13 August 2013

Stupid, Evil or Crazy?

Time magazine profiles Sen. Cruz of Texas this week, highlighting the freshman Republican's lament that "there is a tendency to describe conservatives as one of two things: stupid or evil." He later thinks of a third option, "crazy," and flatters himself by supposing that liberals coined that label to describe him personally, forgetting that almost fifty years ago, Democrats said of Barry Goldwater, "In your guts you know he's nuts." An online version of the interview upon which Alex Altman based the profile allows Cruz to address this point at greater length.

A conservative is either stupid — too dumb to know the right answer — and even worse, if they actually know the right answer, then they’re evil. They want people to suffer. I suppose I feel mildly complimented in that they have recently invented a third category, which is crazy. It’s the alternative to stupid or evil. And now crazy is the third one, because it seems inconceivable that there could be Americans who believe in free-market principles and believe in the Constitution and are working to defend them.

You wish that Altman might have followed up by asking Cruz whether he does want people to suffer, by trying to preemptively defund Obamacare, for instance. To Cruz himself, I'm sure, the answer is a self-evident no, while to his ideological opposites it's an even more self-evident yes. Describing someone else's wants, or even one's own, is inevitably subjective. In a political or ideological context, describing suffering itself is probably subjective. A Republican may say sincerely that he doesn't want anyone to suffer, but he might say just as sincerely that he can't help it if people suffer, whether because of the decisions they make or because life is unfair. Some avowed conservatives (I won't put words in Cruz's own mouth) have suggested that suffering is necessary if people are to learn lessons. Commenting on Detroit's bankruptcy a few weeks ago, and arguing against a federal bailout of the city, George Will wrote that unless failures are penalized (presumably by suffering), failures will multiply. If the assumption is that suffering is the inevitable consequence of failure or error, then whether anyone wants suffering may seem irrelevant. But to the extent that liberals are hedonists, -- and that extent shouldn't be underestimated when compassion is considered a citizen's supreme virtue -- the "evil" of suffering may seem to outweigh the good of any lesson learned from it. Their assumption is that it's always possible to alleviate if not prevent suffering, and that people should accept personal responsibility for refusing to do so, no matter what their rationale.   From the middle ground it might be asserted that suffering of some minimal sort is part of a necessary discipline of life, or even the only way some people can learn certain important truths, but the necessity of the discipline Republicans insist on is always subject to political debate. Their notions of social or individual discipline, and whatever notions they have of the suffering appropriate to breaches of that discipline, are tied to ideological notions about mutual responsibility and collective purpose that will always be contestable so long as civilization is considered distinct from the state of nature. Cruz probably thinks it either stupid or crazy (though perhaps not evil) of liberals to think that he wants people to suffer, but as long as we can conceive alternatives to his socioeconomic ideals that would involve less necessary suffering, it's natural (if perhaps not fair) to equate his preference for a different order with a preference for more suffering, and it's understandable if people resent that "evil" preference in moralistic terms.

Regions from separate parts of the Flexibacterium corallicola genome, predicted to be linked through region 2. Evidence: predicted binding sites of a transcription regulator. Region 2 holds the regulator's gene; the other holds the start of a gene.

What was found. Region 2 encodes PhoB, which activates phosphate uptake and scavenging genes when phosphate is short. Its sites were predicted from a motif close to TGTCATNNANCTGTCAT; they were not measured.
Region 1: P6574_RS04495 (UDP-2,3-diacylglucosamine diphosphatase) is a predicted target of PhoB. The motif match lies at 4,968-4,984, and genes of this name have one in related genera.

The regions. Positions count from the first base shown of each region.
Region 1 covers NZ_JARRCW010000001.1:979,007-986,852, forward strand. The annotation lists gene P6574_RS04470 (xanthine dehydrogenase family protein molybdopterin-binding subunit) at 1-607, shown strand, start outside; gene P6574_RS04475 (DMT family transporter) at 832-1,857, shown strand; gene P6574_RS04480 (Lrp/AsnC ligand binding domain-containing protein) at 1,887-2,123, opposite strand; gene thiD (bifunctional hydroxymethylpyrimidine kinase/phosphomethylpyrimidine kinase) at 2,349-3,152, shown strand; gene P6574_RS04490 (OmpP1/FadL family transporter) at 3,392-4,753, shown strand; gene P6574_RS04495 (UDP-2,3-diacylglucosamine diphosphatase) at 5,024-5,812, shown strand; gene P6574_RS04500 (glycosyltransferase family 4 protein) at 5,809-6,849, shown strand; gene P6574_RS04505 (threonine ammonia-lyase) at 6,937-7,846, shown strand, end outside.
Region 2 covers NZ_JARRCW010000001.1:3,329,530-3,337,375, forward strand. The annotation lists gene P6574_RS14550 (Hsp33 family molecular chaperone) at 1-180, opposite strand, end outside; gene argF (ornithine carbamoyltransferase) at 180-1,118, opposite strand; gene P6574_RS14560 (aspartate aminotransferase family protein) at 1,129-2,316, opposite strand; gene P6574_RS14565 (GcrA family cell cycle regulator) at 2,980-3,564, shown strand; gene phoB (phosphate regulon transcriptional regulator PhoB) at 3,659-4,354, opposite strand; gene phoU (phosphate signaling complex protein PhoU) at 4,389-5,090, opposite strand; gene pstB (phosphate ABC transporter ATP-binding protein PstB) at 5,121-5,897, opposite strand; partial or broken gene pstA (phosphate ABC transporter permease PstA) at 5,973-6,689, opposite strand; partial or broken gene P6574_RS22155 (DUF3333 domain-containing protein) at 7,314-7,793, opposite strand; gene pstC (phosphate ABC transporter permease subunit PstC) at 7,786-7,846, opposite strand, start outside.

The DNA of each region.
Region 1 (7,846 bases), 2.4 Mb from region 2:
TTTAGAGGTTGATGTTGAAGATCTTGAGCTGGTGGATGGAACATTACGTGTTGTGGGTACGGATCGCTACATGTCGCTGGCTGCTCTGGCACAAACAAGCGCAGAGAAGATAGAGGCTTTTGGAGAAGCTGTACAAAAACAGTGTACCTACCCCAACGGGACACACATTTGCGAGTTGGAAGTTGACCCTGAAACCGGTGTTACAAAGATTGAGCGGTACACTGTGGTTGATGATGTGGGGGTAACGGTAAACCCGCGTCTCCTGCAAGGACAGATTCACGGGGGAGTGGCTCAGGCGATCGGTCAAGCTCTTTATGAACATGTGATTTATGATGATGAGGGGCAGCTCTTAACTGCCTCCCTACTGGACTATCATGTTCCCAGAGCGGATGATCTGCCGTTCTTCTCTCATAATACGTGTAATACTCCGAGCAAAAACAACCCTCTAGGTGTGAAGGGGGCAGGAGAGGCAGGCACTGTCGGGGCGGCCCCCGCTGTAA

Hedonism (which I understand as something distinct from "greatest good for the greatest number" utilitarianism) is a hidden factor in American politics, the two major parties really promoting alternative hedonisms. Liberals always seem out to minimize suffering, at least according to the "bleeding heart" caricature, while Republicans and libertarians are more concerned with breaking down all limits to the pleasure individuals can earn. Considering how much the Founders distrusted "luxury" and considered frugality conducive to civic virtue it's hard to imagine them embracing either side in the present debate, but they might resent our modern Republicans more for thinking themselves (as Cruz clearly does) faithful custodians of the Founding ideals. Hedonism may keep liberals from thinking as clearly or objectively as they might about some issues, but it's also one of the few reliable standards for measuring social progress. Hedonists may not be right all the time, but their concerns should always be welcome in political debates, even if they insult the alleged intelligence of solons like Sen. Cruz.

1 comment:

Anonymous said...

I don't know about "stupid, evil or crazy", but Cruz is not an American. Or, rather, not a "natural born" American, since he was born in Canada. Therefore he is not eligible to run for the presidency.